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Microsoft Mojave Experiment


coathanger007
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Evidently spurred on by the reception it got at Thursday's financial analysts meeting, Microsoft has decided to move ahead with plans to turn the Mojave project into a full-fledged Windows Vista marketing effort.

As first reported by CNET News, Microsoft last week interviewed XP users who were skeptical of Vista and showed them what it called a secret new version of Windows, "Mojave." It was in fact Vista. The results, according to Microsoft executives, were almost universally positive, with participants expressing surprise when told it was actually Vista they had been using.

For now, Microsoft has put up a teaser site, with plans to show the actual video footage next week. (As I mentioned before, Mojave was something put together in the past couple of weeks by internal Microsoft people and is not the larger advertising campaign coming from new ad agency Crispin Porter and Bogusky.)

http://news.cnet.com/8301-13860_3-9999971-56.html

http://www.youtube.com/watch?v=igSlM3tl2zE&NR=1

http://www.mojaveexperiment.com/#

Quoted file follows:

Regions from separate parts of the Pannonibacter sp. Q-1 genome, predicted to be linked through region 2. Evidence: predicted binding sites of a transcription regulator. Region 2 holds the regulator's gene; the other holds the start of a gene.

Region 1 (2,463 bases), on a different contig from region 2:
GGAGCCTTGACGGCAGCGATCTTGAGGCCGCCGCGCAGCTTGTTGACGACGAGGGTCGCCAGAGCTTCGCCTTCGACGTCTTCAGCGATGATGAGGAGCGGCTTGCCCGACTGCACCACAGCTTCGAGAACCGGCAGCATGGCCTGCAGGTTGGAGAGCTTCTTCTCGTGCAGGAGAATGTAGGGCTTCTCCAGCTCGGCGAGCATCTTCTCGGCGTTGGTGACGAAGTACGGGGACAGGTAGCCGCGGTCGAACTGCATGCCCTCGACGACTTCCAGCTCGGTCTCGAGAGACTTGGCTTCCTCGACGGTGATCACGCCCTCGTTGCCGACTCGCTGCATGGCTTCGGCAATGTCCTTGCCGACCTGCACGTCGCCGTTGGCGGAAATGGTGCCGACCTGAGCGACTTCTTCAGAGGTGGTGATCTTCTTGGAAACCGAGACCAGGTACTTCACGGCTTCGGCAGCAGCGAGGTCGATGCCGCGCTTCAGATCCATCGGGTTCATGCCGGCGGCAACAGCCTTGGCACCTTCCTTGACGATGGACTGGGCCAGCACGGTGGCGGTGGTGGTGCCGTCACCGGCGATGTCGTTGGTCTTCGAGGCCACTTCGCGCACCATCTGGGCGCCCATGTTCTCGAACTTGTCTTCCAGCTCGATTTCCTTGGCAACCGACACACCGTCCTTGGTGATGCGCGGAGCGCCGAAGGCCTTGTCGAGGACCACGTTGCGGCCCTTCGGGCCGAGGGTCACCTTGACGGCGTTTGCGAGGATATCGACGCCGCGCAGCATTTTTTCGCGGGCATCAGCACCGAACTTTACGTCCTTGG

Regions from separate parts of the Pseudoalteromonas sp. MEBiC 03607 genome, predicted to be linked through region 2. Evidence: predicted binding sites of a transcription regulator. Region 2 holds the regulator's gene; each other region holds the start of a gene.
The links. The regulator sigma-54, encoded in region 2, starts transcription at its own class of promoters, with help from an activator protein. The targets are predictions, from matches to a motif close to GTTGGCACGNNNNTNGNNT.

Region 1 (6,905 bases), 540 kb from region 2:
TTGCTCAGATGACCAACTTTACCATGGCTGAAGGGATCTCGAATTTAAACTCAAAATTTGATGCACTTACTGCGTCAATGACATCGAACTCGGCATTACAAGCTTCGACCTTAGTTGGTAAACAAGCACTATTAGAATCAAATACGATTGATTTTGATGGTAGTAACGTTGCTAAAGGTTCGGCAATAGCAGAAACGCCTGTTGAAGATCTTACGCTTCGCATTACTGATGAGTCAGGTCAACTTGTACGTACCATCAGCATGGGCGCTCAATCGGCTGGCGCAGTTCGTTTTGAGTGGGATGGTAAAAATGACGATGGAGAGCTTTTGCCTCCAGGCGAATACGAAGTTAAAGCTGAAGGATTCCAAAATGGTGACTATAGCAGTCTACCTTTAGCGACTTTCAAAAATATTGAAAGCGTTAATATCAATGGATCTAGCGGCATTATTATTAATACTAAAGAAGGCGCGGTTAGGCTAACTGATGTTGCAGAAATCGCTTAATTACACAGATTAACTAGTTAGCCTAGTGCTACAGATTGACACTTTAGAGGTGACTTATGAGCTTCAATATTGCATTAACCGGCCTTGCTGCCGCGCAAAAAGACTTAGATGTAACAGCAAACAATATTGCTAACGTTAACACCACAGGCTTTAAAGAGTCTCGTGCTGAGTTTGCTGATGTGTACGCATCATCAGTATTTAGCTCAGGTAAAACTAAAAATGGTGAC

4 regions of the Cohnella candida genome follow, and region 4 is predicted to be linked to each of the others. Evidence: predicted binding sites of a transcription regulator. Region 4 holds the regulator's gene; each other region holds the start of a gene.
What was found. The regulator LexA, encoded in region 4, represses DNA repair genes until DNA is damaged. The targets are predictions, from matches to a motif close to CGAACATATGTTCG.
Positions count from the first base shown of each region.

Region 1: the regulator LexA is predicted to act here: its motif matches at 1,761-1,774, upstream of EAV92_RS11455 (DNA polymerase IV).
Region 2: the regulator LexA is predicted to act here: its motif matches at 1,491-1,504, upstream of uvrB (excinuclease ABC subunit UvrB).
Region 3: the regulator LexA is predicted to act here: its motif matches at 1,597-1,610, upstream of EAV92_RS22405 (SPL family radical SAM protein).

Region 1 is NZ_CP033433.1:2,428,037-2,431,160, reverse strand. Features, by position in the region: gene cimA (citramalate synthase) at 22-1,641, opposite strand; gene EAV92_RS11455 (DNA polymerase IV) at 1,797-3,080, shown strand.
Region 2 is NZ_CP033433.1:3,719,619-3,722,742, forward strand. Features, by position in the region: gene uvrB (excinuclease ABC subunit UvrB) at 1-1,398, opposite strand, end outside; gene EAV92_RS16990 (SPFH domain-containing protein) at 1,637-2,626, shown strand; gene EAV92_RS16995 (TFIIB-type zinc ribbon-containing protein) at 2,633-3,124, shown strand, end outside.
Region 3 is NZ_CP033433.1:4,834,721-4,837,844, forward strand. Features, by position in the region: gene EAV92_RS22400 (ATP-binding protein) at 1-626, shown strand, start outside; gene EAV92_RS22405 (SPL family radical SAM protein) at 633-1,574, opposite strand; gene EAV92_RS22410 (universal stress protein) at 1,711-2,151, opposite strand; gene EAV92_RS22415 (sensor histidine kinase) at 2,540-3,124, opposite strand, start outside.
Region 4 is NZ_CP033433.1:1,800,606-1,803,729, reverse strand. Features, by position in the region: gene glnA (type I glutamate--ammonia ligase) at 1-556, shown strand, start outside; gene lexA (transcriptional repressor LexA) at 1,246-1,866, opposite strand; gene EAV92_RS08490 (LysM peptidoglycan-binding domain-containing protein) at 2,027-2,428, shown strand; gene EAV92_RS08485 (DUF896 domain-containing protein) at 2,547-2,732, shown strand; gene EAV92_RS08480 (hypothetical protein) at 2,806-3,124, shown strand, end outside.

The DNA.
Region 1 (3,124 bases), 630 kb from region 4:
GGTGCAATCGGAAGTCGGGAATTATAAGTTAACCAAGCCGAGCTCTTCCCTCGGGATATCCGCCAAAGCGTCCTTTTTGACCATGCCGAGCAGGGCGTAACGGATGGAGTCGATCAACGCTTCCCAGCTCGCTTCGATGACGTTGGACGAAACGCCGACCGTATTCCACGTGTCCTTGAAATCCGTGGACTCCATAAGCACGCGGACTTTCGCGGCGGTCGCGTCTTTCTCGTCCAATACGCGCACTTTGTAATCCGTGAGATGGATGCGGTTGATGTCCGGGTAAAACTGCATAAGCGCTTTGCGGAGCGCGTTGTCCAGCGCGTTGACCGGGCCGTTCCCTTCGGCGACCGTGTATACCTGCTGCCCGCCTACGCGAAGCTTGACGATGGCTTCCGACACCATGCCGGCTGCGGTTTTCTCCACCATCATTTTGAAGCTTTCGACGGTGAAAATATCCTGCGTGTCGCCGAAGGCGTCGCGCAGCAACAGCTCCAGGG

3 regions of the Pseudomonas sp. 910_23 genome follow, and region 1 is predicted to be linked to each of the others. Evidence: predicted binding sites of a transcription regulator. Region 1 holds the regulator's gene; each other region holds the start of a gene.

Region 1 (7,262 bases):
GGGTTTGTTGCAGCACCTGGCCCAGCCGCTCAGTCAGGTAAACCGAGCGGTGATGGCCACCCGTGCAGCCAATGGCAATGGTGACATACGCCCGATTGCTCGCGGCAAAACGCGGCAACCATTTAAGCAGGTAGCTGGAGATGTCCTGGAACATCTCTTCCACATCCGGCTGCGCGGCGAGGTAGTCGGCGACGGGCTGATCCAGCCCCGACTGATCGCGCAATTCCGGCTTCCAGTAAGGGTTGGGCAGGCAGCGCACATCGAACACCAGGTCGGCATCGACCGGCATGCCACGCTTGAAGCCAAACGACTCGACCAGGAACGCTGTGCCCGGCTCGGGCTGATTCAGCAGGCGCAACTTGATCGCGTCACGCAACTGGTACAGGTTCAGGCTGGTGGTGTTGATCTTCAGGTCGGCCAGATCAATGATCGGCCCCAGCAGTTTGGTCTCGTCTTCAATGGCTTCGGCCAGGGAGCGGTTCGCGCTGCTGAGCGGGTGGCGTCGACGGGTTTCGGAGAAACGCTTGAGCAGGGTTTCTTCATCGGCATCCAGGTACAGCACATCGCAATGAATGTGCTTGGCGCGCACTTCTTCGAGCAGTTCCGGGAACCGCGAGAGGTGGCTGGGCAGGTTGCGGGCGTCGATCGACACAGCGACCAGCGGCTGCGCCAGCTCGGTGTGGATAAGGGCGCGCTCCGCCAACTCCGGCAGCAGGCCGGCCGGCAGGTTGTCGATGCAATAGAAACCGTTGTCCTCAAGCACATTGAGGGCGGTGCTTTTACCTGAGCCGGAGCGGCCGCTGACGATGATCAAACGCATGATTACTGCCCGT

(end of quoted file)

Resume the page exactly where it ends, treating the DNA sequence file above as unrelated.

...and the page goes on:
What do you think?

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A polished turd is still a turd.

I just watched the YouTube video and I must say that it was too scripted.

I have to agree with you here. Unfortunately an advertising campaign doesn't magically fix the annoying bugs and compatibility issues in Vista.

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  • 1 month later...

You could show the average consumer a poorly built cell phone that looks cool and has all kinds of bells and whistles and they would be impressed. Flashy, fancy graphics is impressive to most but says nothing about compatibility, stability, administration friendliness, etc.

Before Vista even came out, they were showing off built-in features (most of which are available with more stable 3rd party software) at the CES show. I was even, "that's cool". But of course they didn't mention anything about driver issues, resource hogging, that they changed everything, moved everything and renamed things that everyone is used to making it difficult to use from someone coming from a previous version of Windows.

I'd say this experiment only proves that the average consumer is still the average consumer impressed by bells & Whistles...

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  • 2 weeks later...
  • 2 months later...

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